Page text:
KURTZ: On the other hand, Lauren Ashburn, MSNBC went wild when the story broke. And Olbermann led with it again on Thursday night. And their liberal hosts seemed delighted that this conservative activist has gotten into trouble.

ASHBURN: Right. Well, I was talking to somebody and they said the only thing that was missing that was he wasn't wearing a costume at this time. Like, maybe he was in drag.

KURTZ: So there was no good video.

ASHBURN: That's exactly my point. Right.

And, you know, I think that this is a really good ad for the Columbia Journalism School or the Madill School. You know, is this guy really an investigative journalist? I mean, everybody just sort of seemed to believe that last time around.

Is he? Is he really -- does he know what he's doing? Has he taken Ethics 101 in school? I mean, I think that this guy is really going down a dangerous path here, and he will be lucky -- he will be lucky if something doesn't happen.

KURTZ: On the other hand, Lola Ogunnaike, O'Keefe put out a statement, and he did say, "On reflection, I could have used a different approach to this investigation." Yes.

But also accusing the media, using the phrase "media malpractice." And he does point out that "The Washington Post" had to run two corrections for saying in one instance that he had been accused of bugging Senator Landrieu's phones and that Rachel Maddow had talked about a gag order in the case. There was no gag order.

But I don't know that a few mistakes in handling this means that there's media malpractice.

OGUNNAIKE: It's not media malpractice. This guy doesn't know the first thing about true journalism. He's a glorified prankster. He doesn't deserve the attention that we're giving him.

And I do think that what he's doing, entering into a senator's office, attempting to tamper with the senator's phone, that is a serious, serious issue right here. That's not something that should be taken lightly at all.

He's facing possibly 10 years and prison and a $250 fine. That's not a prank. That could land you in prison. And he really needs to rethink his approach to "journalism."

KURTZ: It is a serious case, indeed.

I want to turn now -- you know, we've talked for many weeks on this program about the Jay Leno soap opera. And Leno went on Oprah Winfrey's show this week. She really pressed him and I thought was a very skillful interviewer. Got him to reveal things that I had never heard him say before.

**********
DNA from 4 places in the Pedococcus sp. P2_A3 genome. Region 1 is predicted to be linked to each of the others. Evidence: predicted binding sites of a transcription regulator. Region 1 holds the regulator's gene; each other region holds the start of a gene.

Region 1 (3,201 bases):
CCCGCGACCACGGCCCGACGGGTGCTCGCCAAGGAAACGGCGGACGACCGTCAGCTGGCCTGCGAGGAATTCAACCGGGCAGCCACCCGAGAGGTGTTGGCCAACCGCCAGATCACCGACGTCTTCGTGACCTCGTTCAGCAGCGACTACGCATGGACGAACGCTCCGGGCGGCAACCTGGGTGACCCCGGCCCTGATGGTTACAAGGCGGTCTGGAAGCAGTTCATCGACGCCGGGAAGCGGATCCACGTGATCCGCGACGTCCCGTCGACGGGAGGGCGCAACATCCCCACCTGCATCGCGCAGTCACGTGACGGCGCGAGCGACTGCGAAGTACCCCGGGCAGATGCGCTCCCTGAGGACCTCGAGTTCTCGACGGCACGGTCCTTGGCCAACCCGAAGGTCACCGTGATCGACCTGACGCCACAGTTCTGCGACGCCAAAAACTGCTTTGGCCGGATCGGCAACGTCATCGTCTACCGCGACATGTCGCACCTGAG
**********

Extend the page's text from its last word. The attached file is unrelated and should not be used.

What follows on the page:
Let's take a listen.

(BEGIN VIDEO CLIP) LENO: It broke my heart. It really did. I was devastated. This is a job that I had always wanted, and it was the only job that ever mattered in showbiz to me.

OPRAH WINFREY, TALK SHOW HOST: America has taken sides, and a lot of people are not on your side.

LENO: Yes, I understand that.

WINFREY: And they're not on your side because they think that you have been selfish in this.

LENO: It all comings down to numbers in show business. If you're getting the ratings -- I mean, think of this -- this is almost the perfect storm of bad things happening.

WINFREY: Do you feel you're being unfairly portrayed by the media?

LENO: Yes, I think so. I think so. But I think you have to look for a bad guy.


KURTZ: So, unfairly portrayed by the media. And does it help Jay Leno to go on "Oprah" and pour his heart out?

ASHBURN: Well, isn't that what everybody does? I mean, we're a society of, we flog them and then we allow them to redeem themselves.

KURTZ: But he didn't cry.

ASHBURN: No. Yes, right. Darn it. Her ratings probably would have been higher.

But, you know, my point here is there are two points. That, ,one, I think that Oprah is the place to go. But did you notice, he didn't go to Oprah? Oprah came to him.

KURTZ: Yes, I did notice.

ASHBURN: And so, I think that it's sort of -- there was something in that, that he was saying, oh, yes, you can come to me and we'll talk this through.

And then the other part of it was, I agree with you. I think that, yes, he did have a lot to say. He was very open. But he also held his ground in a way that I think that a lot of people in society aren't going to like.

KURTZ: But he held his ground, Lola, on these points. He kept saying that he was not being selfish, that he didn't know that his show was going to be canceled at 10:00, that he didn't know he'd be asked to go back at 11:30, that he agreed to do a half hour so NBC could try to keep Conan O'Brien at midnight. He feels like he was not the bad guy here, even though that's how he's being portrayed in the press.

OGUNNAIKE: Well, I think it's interesting that Jay Leno has clearly decided to not quite paint himself as a victim, but as someone who is just going along, going with the flow -- I'm just this accommodating guy who keeps getting jerked around by NBC, when, in fact, Jay Leno is a actually a pretty shrewd businessman and he's really figured out how to get his job, the job that he's always wanted back.

The interesting thing...

KURTZ: What exactly did he do to get his job back? What happened is that Conan tanked in the ratings, Jay tanked in the ratings in prime time, and NBC had to make a move because it was losing zillions.

OGUNNAIKE: Yes, but Jay Leno could have -- and Oprah did press him on this, and I thought she did a good job about that -- he could have left. He could have retired gracefully and given Conan a chance, and left NBC without an alternative. But Jay Leno is right there to take his job right back.